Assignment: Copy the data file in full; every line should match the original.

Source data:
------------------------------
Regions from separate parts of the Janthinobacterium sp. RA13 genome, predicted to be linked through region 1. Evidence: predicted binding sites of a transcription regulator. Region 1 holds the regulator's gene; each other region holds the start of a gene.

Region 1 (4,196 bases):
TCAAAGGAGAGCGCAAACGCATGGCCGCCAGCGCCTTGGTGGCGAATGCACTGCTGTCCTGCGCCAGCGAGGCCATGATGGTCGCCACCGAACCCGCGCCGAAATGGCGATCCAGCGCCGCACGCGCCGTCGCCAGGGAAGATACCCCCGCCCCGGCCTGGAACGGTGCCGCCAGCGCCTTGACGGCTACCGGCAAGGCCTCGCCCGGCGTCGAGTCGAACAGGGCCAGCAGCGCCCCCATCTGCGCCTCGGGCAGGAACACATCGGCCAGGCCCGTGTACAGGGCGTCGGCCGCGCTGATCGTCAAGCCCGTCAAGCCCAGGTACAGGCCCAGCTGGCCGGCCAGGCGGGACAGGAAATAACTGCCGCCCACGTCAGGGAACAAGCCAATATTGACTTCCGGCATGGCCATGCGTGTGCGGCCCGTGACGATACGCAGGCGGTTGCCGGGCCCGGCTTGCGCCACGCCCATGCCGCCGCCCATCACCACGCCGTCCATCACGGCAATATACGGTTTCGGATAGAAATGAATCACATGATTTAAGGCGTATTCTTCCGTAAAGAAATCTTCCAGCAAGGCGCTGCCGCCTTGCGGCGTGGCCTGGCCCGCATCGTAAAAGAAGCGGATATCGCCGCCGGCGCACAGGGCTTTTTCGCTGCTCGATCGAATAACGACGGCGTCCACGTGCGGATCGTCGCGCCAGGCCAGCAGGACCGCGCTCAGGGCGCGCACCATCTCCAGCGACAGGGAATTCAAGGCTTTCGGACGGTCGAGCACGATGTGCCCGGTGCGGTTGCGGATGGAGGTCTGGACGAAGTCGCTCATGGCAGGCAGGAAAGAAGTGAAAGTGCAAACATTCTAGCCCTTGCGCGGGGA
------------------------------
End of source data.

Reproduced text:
Regions from separate parts of the Janthinobacterium sp. RA13 genome, predicted to be linked through region 1. Evidence: predicted binding sites of a transcription regulator. Region 1 holds the regulator's gene; each other region holds the start of a gene.

Region 1 (4,196 bases):
TCAAAGGAGAGCGCAAACGCATGGCCGCCAGCGCCTTGGTGGCGAATGCACTGCTGTCCTGCGCCAGCGAGGCCATGATGGTCGCCACCGAACCCGCGCCGAAATGGCGATCCAGCGCCGCACGCGCCGTCGCCAGGGAAGATACCCCCGCCCCGGCCTGGAACGGTGCCGCCAGCGCCTTGACGGCTACCGGCAAGGCCTCGCCCGGCGTCGAGTCGAACAGGGCCAGCAGCGCCCCCATCTGCGCCTCGGGCAGGAACACATCGGCCAGGCCCGTGTACAGGGCGTCGGCCGCGCTGATCGTCAAGCCCGTCAAGCCCAGGTACAGGCCCAGCTGGCCGGCCAGGCGGGACAGGAAATAACTGCCGCCCACGTCAGGGAACAAGCCAATATTGACTTCCGGCATGGCCATGCGTGTGCGGCCCGTGACGATACGCAGGCGGTTGCCGGGCCCGGCTTGCGCCACGCCCATGCCGCCGCCCATCACCACGCCGTCCATCACGGCAATATACGGTTTCGGATAGAAATGAATCACATGATTTAAGGCGTATTCTTCCGTAAAGAAATCTTCCAGCAAGGCGCTGCCGCCTTGCGGCGTGGCCTGGCCCGCATCGTAAAAGAAGCGGATATCGCCGCCGGCGCACAGGGCTTTTTCGCTGCTCGATCGAATAACGACGGCGTCCACGTGCGGATCGTCGCGCCAGGCCAGCAGGACCGCGCTCAGGGCGCGCACCATCTCCAGCGACAGGGAATTCAAGGCTTTCGGACGGTCGAGCACGATGTGCCCGGTGCGGTTGCGGATGGAGGTCTGGACGAAGTCGCTCATGGCAGGCAGGAAAGAAGTGAAAGTGCAAACATTCTAGCCCTTGCGCGGGGA